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Delegation reflects on good, bad and ugly

April 12, 2005|by TAMELA BAKER

tammyb@herald-mail.com

ANNAPOLIS - As the final moments ticked away Monday in this year's General Assembly, lawmakers began tallying up their win and loss columns, panicking over stalled bills and, like Cinderella, maneuvering to get as much accomplished as they could before the clock struck midnight.

And while local bills fared well this year, the mostly Republican members of the Washington County Delegation expressed disappointment that major issues such as legalization of slot machines and additional reforms to the state's medical malpractice laws went nowhere.

Democrat John Donoghue, whose district includes the city of Hagerstown, had an upbeat attitude Monday morning. The sponsor of a number of statewide health care-related bills, he had reason to smile as many of them won final approval before the gavel fell for the last time.

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But Del. Robert A. McKee, R-Washington, lamented the failure of slots and additional malpractice legislation.

"I'm disappointed that we still haven't seen slots," McKee said. "The revenue would have been beneficial to the state, whether it was for operating (revenue) or for school construction."

The lack of what he called "real tort reform" also disappointed him, a fact that was echoed by other legislators. He said the bill passed during December's special session - later vetoed by Gov. Robert Ehrlich but overridden by the General Assembly in January - "was just kind of a surface touch."

That legislation added measures for patient safety and created a stop-loss fund for doctors suffering from sticker shock over double-digit increases in their malpractice insurance premiums.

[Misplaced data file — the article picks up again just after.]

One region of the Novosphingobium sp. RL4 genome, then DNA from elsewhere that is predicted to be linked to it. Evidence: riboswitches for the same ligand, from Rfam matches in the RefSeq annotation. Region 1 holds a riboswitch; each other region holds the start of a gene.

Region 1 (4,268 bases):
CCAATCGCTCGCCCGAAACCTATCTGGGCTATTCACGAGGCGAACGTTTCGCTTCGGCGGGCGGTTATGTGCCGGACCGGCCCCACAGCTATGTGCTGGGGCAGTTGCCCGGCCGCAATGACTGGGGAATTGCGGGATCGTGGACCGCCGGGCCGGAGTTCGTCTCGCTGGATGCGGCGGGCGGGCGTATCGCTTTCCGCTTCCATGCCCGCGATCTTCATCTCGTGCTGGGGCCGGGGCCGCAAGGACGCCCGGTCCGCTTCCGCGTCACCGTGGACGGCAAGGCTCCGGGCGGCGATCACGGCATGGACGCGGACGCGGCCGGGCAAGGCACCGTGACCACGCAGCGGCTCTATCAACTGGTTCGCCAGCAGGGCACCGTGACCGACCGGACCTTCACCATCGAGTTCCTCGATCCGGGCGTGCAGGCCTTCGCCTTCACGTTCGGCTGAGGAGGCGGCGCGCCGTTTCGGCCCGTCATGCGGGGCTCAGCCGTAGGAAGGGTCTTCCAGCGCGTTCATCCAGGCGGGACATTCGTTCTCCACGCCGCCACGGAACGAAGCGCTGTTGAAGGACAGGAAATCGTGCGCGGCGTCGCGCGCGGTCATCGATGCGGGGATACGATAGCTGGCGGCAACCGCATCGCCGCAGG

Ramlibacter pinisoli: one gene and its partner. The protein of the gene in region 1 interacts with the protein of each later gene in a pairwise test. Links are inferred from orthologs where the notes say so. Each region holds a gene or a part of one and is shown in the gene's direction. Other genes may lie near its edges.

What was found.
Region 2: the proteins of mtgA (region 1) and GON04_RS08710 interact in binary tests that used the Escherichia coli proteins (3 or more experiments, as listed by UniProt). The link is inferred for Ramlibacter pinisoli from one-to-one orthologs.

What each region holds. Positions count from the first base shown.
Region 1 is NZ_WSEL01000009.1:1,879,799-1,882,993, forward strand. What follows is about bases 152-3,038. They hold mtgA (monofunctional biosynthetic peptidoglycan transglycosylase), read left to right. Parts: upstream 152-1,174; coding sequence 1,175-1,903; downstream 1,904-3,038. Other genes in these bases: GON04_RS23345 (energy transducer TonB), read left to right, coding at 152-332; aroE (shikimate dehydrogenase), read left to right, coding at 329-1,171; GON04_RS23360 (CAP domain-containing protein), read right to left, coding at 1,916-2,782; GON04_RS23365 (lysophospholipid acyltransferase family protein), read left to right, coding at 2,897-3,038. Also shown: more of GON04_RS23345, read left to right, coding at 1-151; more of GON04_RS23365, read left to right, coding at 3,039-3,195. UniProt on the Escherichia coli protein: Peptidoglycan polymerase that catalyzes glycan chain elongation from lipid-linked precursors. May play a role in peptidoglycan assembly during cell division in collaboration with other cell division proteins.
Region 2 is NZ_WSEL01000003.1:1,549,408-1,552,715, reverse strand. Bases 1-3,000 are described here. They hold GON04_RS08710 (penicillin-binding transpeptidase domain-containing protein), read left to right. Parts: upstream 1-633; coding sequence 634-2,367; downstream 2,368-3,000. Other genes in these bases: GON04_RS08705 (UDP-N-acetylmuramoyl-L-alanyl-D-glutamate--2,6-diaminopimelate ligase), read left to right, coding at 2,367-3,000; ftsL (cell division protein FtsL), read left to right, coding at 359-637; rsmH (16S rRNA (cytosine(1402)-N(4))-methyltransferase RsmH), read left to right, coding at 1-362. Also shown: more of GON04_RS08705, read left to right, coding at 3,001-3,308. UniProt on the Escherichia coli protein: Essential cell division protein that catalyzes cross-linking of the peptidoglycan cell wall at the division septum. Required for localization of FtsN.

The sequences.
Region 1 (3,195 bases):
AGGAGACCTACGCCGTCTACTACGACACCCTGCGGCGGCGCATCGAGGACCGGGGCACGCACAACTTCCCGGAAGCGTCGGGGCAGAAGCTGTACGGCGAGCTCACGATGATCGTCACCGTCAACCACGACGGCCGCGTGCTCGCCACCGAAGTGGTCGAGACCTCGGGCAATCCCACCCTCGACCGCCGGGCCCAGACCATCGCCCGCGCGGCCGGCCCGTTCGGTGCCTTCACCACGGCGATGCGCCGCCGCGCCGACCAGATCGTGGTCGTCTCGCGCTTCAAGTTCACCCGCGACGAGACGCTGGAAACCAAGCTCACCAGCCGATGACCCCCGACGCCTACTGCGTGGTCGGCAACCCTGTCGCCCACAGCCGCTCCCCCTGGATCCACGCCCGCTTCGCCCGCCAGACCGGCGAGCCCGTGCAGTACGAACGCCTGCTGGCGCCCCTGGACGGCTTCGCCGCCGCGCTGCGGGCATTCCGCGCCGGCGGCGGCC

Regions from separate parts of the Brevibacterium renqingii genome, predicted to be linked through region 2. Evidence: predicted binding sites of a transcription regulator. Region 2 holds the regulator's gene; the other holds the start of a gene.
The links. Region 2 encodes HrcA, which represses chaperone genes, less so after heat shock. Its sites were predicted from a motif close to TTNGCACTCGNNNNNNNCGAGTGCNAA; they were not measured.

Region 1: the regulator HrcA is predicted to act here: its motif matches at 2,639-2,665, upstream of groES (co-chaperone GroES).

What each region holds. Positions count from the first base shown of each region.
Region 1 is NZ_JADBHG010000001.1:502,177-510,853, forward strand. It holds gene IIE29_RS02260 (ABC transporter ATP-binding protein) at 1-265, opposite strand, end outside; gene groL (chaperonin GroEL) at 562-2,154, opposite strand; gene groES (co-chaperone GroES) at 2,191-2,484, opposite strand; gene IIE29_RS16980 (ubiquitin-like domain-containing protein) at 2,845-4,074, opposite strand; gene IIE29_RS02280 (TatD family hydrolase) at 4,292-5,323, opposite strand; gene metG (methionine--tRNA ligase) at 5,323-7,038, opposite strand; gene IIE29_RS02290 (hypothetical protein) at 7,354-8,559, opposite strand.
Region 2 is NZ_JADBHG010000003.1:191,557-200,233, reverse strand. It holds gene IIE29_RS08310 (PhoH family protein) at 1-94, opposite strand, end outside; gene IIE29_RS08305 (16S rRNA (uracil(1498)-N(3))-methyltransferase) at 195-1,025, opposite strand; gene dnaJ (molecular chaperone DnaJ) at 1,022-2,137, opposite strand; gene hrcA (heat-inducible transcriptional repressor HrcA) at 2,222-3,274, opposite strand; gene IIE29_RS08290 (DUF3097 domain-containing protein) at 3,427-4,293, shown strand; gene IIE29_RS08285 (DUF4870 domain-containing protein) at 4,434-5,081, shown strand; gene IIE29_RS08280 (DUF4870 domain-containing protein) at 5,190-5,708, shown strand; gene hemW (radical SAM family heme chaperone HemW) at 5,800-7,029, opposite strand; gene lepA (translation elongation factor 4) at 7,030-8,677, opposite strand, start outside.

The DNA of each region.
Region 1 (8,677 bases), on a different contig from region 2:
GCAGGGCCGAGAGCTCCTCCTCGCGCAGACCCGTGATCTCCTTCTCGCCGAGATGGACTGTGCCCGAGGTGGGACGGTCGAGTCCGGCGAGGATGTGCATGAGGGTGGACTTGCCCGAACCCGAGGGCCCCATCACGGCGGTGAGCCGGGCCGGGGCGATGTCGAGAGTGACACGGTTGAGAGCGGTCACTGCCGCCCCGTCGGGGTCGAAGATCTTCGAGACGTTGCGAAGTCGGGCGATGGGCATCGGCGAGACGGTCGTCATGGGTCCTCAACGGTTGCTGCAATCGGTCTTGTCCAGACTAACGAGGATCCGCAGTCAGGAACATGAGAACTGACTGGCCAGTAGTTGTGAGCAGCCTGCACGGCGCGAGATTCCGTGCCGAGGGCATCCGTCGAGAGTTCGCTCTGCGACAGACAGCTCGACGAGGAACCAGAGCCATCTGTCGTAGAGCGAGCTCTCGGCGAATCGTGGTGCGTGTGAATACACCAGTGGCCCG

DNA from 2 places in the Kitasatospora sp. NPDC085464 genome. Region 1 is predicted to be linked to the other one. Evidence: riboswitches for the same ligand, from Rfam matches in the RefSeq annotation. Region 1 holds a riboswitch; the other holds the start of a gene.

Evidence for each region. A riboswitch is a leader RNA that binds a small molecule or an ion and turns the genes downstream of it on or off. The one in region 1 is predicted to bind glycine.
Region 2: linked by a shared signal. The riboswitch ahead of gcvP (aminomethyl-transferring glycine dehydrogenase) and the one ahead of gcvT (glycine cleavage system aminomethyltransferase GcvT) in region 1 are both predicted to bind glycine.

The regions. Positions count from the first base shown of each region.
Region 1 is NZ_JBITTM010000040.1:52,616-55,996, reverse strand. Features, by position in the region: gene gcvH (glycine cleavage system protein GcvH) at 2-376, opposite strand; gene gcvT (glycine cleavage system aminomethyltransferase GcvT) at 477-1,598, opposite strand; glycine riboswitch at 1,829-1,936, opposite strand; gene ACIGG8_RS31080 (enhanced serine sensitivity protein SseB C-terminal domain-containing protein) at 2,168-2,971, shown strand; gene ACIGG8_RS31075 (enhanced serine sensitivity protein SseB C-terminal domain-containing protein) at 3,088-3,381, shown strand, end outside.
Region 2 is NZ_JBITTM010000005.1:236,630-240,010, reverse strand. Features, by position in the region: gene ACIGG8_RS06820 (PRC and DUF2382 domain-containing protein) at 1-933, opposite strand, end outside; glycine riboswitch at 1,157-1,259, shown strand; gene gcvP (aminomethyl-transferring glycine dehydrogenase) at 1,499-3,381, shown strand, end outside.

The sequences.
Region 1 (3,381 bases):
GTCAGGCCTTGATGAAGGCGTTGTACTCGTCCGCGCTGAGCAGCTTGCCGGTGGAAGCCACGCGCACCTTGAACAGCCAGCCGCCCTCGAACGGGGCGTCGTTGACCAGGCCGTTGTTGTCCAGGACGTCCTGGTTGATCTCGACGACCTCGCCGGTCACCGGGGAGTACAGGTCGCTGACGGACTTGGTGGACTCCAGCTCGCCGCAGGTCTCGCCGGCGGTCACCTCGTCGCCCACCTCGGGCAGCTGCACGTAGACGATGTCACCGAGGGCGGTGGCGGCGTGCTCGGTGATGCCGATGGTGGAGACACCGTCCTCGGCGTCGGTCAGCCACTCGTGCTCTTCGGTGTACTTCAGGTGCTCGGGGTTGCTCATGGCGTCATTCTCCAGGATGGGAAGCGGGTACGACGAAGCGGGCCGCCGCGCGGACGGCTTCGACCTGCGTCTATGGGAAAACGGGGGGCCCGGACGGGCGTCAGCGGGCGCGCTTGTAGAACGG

"Obviously we invested a lot of time and energy on medical malpractice," said Del. Christopher B. Shank, R-Washington, "but we saw no movement." The bill passed during the special session, he said, "accomplished very little."

It was exactly the outcome on medical malpractice that Del. LeRoy Myers, R-Washington/Allegany, had predicted in January, when the General Assembly convened.

He said then that the Democratic leadership in the legislature believed they had dealt with the issue sufficiently, and that nothing else would win approval.

Monday, Myers made another prediction.

"Nothing will happen until we get a change in leadership, truly interested in the well-being in the state of Maryland," he said. "We should never ever play politics with people's health and their lives."

But Myers, a staunch slots opponent, was pleased that efforts to convince lawmakers to expand gambling failed again.

"The first year we needed it to balance the budget," he said, describing the arguments for slots. "The second year, we needed it to pay the bills. This year, we needed it for school construction. I guess we'll have to do it the old-fashioned way - we'll have to earn it."

One issue that seemed to annoy local Republicans was what they saw as a "get-Ehrlich" campaign by Democrats, with several attempts to strip the governor of his powers and to block his legislative initiatives.

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